When it comes to immunization, the children of anti-vaxxers don't have many options.

By Rebecca Macatee
Africa Studio/Shutterstock

January 30, 2019

DJ Jazzy Jeff and the Fresh Prince were right: Sometimes parents just don't understand. When we're arguing over screen time, it's not the end of the world, but when kids and parents can't agree on something as important as getting vaccinated, it's a different story.

Despite the overwhelming evidence that vaccines save lives, there are still some parents who choose not to vaccinate their children. The World Health Organization has stressed the importance of getting your child vaccinated to protect them, and others, from deadly diseases and has named anti-vaccination a global health threat for 2019. As the children of these anti-vaxxer parents come to learn about immunization on their own and decide getting vaccinated is the best choice for their health, they turn to the Internet for advice.

In September 2018, a 15-year-old Reddit user by the name of Danny691261 posted his heart-wrenching dilemma to the r/LegalAdvice section of the site. As he put it, "I have spent the last 4 years trying to convince my mother that vaccines are safe. I haven't succeeded. So instead I am trying to research how to be vaccinated without my mother's consent."

A school nurse, a "health insurance guy," and several other parents and non-parents tried to offer some advice, but Danny691261 didn't find a definitive answer. Because while there are some states that allow minors to consent to vaccinations for themselves at age 16, this particular Reddit user didn't live in one of them.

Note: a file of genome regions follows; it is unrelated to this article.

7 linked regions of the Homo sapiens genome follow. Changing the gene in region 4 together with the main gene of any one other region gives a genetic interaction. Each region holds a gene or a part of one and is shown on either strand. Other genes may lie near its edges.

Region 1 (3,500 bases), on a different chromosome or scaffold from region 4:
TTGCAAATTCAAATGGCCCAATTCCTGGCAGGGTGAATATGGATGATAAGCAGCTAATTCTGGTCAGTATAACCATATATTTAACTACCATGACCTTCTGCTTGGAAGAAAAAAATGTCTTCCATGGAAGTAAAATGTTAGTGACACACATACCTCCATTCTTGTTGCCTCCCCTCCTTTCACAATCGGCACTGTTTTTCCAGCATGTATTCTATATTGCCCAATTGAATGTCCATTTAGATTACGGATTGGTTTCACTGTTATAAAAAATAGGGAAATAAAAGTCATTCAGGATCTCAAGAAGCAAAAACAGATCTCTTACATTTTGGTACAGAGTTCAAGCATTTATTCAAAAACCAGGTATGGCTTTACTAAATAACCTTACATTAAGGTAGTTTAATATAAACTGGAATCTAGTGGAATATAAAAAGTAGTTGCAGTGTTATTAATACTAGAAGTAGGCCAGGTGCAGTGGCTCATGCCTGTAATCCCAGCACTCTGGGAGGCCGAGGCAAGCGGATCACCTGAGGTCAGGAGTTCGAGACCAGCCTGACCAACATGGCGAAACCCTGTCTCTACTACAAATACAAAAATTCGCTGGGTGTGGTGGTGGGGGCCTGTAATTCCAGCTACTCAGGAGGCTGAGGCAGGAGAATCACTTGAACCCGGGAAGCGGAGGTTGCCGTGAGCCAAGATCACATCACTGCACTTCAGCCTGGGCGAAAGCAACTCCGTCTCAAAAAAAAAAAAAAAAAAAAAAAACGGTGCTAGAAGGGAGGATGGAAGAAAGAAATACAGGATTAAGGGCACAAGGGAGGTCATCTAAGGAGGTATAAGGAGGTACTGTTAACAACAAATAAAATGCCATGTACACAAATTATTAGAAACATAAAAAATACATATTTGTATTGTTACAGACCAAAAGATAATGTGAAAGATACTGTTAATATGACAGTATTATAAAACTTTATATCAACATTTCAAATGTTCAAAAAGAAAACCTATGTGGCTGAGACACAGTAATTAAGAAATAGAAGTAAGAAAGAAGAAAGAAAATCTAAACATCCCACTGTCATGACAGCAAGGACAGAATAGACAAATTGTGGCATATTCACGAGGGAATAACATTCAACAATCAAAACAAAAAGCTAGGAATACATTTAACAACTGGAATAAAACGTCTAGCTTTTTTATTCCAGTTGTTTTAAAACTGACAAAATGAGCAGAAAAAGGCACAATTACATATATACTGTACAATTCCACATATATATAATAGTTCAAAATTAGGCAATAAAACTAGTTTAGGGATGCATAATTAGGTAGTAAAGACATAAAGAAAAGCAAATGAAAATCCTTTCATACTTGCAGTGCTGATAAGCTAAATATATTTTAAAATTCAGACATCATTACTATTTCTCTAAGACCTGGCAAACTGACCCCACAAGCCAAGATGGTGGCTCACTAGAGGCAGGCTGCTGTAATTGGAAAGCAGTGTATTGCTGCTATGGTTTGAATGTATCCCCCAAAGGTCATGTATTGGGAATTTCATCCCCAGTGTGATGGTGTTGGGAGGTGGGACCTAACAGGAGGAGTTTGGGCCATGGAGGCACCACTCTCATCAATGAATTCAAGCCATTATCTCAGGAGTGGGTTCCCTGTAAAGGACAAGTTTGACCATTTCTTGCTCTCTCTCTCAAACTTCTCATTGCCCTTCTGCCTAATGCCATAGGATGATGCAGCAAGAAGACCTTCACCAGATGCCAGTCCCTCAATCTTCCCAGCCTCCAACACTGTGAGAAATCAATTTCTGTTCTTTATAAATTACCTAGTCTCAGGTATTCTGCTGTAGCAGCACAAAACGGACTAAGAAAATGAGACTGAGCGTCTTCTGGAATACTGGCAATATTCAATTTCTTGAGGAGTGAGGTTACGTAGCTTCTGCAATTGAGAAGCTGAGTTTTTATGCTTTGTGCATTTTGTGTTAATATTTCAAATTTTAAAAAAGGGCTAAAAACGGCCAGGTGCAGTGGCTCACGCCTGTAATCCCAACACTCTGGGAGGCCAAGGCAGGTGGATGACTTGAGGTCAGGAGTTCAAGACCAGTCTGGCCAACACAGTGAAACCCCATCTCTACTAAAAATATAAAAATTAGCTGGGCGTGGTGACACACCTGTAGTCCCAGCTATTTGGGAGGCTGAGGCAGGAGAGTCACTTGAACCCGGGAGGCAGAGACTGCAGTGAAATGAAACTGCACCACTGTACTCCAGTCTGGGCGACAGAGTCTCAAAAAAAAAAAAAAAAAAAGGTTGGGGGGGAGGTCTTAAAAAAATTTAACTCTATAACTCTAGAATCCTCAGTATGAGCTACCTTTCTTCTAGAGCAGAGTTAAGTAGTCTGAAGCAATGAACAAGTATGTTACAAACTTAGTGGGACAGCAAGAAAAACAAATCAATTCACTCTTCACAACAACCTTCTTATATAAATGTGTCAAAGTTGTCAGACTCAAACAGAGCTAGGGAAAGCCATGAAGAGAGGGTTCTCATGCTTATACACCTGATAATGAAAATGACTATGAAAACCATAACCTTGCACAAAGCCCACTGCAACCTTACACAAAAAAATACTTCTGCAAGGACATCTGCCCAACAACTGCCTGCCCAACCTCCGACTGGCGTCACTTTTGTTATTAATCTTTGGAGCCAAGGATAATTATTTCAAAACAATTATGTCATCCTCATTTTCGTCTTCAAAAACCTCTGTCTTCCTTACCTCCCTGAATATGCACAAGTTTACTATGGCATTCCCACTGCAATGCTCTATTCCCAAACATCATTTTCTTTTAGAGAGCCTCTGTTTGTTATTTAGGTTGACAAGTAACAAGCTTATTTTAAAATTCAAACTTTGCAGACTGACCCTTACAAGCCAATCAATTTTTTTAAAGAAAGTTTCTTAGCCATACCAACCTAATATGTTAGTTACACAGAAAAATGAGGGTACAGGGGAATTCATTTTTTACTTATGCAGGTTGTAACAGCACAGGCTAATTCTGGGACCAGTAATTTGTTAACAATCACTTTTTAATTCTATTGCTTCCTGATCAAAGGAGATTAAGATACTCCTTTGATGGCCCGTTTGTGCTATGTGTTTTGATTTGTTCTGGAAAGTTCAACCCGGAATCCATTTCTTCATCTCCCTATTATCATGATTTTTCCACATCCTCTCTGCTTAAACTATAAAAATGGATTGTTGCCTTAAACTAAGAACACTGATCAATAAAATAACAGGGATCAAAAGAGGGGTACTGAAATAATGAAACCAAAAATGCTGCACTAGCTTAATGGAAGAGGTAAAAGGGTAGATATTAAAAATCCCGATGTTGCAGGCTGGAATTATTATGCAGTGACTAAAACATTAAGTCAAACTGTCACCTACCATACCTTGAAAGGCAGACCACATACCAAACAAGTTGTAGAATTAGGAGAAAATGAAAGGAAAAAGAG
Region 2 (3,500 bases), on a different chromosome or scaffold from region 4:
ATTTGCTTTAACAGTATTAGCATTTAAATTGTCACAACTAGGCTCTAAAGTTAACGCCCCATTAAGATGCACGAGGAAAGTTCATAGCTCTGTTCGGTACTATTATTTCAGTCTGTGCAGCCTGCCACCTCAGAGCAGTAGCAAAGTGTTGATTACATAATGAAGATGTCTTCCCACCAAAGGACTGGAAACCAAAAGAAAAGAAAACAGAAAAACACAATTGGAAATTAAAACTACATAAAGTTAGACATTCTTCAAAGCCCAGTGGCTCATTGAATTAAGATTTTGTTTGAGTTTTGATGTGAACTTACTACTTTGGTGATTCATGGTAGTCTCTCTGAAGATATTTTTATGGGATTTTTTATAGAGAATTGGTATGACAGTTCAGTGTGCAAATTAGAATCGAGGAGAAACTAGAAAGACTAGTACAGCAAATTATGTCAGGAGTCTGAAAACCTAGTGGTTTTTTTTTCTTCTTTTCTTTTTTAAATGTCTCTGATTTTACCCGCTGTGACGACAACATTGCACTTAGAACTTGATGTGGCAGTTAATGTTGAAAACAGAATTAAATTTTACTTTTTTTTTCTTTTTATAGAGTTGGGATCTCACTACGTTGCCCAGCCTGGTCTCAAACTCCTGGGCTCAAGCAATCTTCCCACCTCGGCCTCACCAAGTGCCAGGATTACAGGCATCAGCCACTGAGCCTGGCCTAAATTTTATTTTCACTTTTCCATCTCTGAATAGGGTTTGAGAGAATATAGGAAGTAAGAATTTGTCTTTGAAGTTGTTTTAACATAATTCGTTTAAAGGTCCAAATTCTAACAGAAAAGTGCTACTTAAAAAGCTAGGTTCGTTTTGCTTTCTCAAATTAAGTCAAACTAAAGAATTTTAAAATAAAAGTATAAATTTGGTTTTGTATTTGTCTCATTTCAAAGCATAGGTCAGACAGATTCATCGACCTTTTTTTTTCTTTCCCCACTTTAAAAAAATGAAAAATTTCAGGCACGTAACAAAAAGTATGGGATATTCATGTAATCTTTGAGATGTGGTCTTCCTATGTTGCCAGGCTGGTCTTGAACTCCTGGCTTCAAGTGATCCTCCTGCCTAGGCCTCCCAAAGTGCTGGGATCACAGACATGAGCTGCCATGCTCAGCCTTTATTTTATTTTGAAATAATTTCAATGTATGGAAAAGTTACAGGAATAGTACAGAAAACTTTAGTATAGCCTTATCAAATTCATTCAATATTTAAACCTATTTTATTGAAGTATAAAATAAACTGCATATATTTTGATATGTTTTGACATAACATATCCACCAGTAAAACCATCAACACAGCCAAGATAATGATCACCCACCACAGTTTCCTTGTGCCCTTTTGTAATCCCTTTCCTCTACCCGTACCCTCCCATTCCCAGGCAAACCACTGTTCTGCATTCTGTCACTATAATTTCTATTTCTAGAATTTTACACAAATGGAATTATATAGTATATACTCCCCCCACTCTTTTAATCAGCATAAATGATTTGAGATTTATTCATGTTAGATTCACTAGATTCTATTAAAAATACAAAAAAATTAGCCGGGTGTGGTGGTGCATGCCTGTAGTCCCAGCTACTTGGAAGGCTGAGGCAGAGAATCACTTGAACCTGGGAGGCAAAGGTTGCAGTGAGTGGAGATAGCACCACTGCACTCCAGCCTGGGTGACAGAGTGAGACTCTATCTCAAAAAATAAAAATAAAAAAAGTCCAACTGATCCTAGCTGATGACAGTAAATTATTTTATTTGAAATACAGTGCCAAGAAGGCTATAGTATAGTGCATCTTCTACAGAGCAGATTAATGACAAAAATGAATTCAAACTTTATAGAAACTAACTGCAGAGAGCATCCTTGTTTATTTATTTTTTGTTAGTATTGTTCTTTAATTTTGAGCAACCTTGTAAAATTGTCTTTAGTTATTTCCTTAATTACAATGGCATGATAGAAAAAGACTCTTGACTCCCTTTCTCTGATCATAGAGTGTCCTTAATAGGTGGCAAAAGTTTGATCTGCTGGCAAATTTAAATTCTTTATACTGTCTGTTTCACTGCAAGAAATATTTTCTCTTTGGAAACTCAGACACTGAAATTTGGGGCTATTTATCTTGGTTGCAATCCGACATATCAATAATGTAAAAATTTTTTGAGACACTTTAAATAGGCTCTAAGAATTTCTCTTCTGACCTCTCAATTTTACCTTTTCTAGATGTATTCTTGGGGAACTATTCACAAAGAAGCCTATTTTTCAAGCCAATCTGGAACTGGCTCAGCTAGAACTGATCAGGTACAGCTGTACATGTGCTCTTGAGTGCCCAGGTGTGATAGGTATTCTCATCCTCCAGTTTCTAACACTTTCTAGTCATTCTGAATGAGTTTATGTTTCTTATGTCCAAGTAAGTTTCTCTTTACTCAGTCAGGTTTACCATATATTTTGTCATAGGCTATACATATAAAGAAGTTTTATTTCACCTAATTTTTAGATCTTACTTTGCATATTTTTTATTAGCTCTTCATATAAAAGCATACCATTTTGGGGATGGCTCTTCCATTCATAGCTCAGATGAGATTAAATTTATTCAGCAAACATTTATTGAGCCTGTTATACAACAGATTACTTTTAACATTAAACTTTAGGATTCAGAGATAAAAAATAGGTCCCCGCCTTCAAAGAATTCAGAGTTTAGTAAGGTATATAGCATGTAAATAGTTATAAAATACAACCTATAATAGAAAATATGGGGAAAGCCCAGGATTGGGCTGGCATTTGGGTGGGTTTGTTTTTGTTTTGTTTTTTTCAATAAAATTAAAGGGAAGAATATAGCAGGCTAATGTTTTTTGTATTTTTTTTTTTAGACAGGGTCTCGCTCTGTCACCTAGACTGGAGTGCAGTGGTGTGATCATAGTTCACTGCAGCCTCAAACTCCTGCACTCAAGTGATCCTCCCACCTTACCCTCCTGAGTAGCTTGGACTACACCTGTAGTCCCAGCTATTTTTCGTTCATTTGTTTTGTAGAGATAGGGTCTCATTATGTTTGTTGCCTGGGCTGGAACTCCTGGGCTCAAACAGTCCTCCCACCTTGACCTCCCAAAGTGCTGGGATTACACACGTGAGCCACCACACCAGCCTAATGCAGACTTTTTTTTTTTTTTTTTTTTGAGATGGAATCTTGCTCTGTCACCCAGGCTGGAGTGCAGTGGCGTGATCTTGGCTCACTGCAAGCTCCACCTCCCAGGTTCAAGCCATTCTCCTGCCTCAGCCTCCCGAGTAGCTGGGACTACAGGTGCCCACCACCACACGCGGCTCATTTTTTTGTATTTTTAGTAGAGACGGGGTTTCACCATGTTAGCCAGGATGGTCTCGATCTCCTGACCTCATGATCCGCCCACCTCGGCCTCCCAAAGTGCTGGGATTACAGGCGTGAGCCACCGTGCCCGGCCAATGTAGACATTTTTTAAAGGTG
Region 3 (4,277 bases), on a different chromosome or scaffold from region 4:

And Danny691261 isn't the only teen in this position. IFL Science flagged a tweet from game designer and author Andrea Phillips that summed up the unfortunate situation.

So what's a kid to do?! Minors wishing to get vaccinated without parental consent have relatively few options under the law, according to Vaxopedia, a site created by Vincent Iannelli, M.D., a board-certified pediatrician and fellow of the American Academy of Pediatrics, in an effort to educate parents on vaccines. They can petition a court for emancipation, but this takes all control away from the parents—not just the power of consenting to their child being vaccinated.

​​​​​​​What Vaxopedia recommends minors do first is try and talk to their parents about why they don't want the child to get vaccinated. The site also advises that kids and teens "[ask] someone, like your pediatrician, to be an advocate [for vaccination] and talk to your parents with you."

And if all else fails, kids may have to wait until they're old enough to get vaccinated without parental consent. This leaves them at risk of getting preventable diseases, though, so it's best to try and help the parents understand vaccines are safe, effective, and necessary.

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